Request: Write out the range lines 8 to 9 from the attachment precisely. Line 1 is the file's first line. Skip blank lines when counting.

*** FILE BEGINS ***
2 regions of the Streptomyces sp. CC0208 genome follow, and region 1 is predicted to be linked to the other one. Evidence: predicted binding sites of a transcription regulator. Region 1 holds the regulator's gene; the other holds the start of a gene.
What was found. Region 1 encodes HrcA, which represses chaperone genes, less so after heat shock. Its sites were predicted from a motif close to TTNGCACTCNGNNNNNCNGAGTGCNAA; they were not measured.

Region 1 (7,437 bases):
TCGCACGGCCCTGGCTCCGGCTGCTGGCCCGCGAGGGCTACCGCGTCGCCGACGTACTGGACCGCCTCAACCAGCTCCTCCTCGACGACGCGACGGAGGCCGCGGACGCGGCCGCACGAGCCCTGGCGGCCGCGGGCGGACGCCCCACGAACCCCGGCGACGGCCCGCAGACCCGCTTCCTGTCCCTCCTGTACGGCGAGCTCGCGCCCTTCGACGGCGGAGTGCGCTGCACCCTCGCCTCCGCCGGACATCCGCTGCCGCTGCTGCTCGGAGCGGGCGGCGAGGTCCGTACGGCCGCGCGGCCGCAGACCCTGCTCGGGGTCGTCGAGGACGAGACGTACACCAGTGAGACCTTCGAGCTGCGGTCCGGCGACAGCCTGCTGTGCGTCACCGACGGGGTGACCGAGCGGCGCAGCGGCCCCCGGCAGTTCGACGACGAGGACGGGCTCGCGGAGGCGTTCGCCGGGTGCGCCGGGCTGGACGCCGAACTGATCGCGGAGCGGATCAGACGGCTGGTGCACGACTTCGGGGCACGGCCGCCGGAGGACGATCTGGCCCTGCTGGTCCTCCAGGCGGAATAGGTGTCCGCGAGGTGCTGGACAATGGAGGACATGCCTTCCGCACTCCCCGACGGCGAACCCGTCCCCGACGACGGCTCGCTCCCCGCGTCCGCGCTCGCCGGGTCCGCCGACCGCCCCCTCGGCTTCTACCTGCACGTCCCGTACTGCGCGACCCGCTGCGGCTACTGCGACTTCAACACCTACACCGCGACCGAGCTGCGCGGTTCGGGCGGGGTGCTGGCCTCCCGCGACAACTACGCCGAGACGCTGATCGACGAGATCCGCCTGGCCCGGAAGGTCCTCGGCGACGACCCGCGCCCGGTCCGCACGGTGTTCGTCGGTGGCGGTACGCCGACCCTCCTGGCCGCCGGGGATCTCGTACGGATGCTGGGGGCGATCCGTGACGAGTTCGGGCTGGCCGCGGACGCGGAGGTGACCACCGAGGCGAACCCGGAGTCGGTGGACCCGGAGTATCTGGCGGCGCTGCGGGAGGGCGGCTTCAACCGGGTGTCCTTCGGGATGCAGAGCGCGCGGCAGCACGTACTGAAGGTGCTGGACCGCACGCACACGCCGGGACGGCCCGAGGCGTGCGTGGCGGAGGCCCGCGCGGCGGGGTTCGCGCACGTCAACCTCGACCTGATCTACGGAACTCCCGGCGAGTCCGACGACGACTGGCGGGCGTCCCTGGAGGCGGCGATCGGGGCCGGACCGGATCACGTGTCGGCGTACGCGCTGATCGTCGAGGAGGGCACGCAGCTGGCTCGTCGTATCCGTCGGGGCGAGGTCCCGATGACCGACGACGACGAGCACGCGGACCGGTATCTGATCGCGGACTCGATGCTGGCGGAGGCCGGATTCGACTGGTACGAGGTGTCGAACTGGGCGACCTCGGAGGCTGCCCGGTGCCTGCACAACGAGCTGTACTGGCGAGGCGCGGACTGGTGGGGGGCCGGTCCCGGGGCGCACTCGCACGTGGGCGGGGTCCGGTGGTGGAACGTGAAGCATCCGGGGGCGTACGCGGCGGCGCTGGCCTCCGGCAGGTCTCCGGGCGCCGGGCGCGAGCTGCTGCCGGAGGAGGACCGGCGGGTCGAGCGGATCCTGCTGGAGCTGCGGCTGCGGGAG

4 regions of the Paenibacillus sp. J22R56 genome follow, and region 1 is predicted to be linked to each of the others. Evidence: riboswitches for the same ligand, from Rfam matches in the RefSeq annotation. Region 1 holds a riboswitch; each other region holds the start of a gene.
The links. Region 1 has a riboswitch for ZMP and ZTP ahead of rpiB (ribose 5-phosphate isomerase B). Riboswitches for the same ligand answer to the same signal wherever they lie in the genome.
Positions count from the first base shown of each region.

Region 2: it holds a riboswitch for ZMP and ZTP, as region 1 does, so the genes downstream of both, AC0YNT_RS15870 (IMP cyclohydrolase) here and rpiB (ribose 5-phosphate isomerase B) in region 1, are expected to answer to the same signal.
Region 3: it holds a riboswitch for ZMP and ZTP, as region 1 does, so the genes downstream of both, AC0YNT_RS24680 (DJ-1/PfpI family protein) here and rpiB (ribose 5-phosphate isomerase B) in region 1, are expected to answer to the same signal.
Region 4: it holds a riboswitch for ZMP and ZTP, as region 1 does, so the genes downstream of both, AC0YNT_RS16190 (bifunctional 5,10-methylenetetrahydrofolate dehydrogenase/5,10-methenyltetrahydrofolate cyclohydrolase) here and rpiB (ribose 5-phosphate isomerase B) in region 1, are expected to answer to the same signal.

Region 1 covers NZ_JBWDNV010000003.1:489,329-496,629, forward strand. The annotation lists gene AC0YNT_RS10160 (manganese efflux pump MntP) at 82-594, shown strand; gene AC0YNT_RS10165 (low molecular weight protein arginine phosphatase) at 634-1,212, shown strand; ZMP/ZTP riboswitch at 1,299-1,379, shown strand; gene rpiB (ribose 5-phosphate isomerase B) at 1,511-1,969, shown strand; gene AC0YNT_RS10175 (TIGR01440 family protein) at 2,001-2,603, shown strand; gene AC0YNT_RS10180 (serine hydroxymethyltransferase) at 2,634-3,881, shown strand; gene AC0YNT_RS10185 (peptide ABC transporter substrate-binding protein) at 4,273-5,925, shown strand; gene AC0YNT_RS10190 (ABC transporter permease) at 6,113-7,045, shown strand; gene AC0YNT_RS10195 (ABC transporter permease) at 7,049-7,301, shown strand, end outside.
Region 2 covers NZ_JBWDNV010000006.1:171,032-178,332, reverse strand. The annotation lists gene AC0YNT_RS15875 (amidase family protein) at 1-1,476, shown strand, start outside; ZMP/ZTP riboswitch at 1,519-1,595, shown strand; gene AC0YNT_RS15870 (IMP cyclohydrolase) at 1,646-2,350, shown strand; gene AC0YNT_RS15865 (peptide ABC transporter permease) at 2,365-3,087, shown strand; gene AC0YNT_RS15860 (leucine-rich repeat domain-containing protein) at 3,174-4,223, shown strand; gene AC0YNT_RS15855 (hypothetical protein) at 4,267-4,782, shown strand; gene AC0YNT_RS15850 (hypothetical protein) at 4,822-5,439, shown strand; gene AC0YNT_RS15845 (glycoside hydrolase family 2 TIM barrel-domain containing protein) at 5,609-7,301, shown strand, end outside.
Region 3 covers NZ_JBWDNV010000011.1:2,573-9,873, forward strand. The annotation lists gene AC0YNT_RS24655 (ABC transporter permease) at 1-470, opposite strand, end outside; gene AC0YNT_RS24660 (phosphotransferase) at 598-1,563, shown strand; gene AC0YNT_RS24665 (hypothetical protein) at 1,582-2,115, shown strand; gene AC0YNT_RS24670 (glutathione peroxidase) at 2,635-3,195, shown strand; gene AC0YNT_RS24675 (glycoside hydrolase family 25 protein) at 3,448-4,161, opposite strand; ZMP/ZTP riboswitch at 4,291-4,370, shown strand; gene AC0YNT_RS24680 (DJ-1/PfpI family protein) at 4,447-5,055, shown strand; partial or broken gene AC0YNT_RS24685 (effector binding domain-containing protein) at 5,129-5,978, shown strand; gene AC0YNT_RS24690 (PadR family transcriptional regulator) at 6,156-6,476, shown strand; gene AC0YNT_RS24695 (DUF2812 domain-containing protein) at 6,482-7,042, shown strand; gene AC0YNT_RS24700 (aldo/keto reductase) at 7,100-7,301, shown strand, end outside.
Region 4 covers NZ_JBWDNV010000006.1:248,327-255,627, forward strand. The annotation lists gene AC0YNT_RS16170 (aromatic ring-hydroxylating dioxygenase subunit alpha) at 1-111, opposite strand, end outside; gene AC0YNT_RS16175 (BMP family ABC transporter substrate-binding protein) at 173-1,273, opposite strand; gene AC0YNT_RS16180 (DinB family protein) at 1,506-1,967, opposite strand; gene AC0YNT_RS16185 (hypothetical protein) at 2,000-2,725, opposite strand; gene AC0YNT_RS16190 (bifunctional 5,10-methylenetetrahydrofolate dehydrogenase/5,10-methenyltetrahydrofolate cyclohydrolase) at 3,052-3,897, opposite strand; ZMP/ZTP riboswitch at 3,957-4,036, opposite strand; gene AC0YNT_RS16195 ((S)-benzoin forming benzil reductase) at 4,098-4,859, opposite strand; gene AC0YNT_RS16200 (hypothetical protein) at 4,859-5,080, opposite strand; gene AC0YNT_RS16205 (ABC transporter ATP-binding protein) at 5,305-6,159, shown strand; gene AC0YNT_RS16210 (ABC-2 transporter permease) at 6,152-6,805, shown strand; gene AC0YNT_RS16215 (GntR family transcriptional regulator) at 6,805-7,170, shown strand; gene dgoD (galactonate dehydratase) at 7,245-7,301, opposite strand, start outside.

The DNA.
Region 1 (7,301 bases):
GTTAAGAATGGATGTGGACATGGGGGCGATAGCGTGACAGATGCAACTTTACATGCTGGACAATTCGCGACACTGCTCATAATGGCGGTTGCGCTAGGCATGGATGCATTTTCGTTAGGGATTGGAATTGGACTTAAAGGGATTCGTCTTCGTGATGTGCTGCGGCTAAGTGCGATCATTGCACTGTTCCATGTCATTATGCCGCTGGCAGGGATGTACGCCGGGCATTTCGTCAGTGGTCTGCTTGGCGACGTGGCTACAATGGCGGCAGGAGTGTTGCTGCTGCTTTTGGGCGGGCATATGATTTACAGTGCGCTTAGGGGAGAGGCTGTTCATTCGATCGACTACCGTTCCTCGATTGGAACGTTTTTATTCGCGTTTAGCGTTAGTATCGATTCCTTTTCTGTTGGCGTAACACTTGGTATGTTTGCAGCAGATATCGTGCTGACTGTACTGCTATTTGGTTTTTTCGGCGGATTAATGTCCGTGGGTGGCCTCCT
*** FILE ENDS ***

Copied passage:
Region 2: it holds a riboswitch for ZMP and ZTP, as region 1 does, so the genes downstream of both, AC0YNT_RS15870 (IMP cyclohydrolase) here and rpiB (ribose 5-phosphate isomerase B) in region 1, are expected to answer to the same signal.
Region 3: it holds a riboswitch for ZMP and ZTP, as region 1 does, so the genes downstream of both, AC0YNT_RS24680 (DJ-1/PfpI family protein) here and rpiB (ribose 5-phosphate isomerase B) in region 1, are expected to answer to the same signal.